Traders in the Indian capital, Delhi, are holding a one day strike in protest against a court order to close illegal businesses in residential areas.
A protest by the traders last week turned violent
Shopkeepers say the moves will affect the livelihoods of 500,000 people.
Security is tight on the streets of Delhi, and police contingents were seen outside some of the city's major markets early in the morning.
The Supreme Court has ordered the authorities to seek help from the police to carry out the drive.
Major city markets are expected to remain closed on Tuesday. Several private and public schools have also decided to remain closed fearing violence on the streets.
Some protestors were reported to have attacked passenger buses in the north of the capital.
Angry traders held a three-day strike last week, closing most of the city's shops. In September four people died as protests turned violent.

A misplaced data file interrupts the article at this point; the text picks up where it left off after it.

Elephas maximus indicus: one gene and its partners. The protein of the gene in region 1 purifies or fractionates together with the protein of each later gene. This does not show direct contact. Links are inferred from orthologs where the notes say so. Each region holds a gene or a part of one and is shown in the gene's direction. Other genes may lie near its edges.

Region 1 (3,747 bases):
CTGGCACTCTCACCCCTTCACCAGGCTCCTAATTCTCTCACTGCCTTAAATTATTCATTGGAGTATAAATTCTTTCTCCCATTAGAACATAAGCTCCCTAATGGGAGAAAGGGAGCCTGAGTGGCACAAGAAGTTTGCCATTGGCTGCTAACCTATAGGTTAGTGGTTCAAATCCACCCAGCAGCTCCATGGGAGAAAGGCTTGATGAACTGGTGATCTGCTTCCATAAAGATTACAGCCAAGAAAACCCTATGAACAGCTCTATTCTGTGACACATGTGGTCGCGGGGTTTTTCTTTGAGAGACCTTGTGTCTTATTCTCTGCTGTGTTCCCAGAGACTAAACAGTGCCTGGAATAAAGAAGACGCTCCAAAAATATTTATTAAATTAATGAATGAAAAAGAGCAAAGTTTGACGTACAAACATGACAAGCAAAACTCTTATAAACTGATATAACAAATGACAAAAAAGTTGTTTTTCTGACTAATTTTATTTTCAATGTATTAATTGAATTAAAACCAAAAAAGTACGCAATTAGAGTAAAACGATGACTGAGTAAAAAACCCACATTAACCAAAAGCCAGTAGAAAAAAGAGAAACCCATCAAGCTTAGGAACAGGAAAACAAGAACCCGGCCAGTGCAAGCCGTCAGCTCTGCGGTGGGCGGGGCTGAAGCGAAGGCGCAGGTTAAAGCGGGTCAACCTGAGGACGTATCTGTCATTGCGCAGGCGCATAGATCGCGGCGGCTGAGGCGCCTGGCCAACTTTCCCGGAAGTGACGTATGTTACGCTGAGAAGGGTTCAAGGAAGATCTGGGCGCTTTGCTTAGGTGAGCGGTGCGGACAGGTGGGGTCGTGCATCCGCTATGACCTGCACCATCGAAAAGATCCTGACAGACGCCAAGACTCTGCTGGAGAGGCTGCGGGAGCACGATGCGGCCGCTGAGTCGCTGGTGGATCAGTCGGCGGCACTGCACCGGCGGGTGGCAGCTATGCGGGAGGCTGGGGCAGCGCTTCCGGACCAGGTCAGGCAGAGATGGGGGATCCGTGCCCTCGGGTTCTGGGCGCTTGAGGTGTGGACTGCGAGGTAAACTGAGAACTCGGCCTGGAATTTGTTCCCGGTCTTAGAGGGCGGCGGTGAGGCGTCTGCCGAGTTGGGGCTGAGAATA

A total of 44,000 illegal businesses have been targeted during the controversial ongoing drive.
On Monday, the Supreme Court dismissed petitions filed by the federal government and Delhi's local government.
The petitions had said that the closures could threaten law and order in Delhi.
"No one can be permitted to place a dagger at the government's neck and seek relief. No one can be permitted to hold the city and its law-abiding citizens to ransom," the Supreme Court order said.
"It is the obligation of governments to ensure compliance of the orders of this court."
The drive against illegal businesses in residential areas began last year after the Supreme Court said a ban on such shops had to be enforced.
Protests across Delhi have since become widespread.
Traders say municipal authorities often take money from the poor and the middle-class in return for turning a blind eye to illegal constructions or encroachments on public land.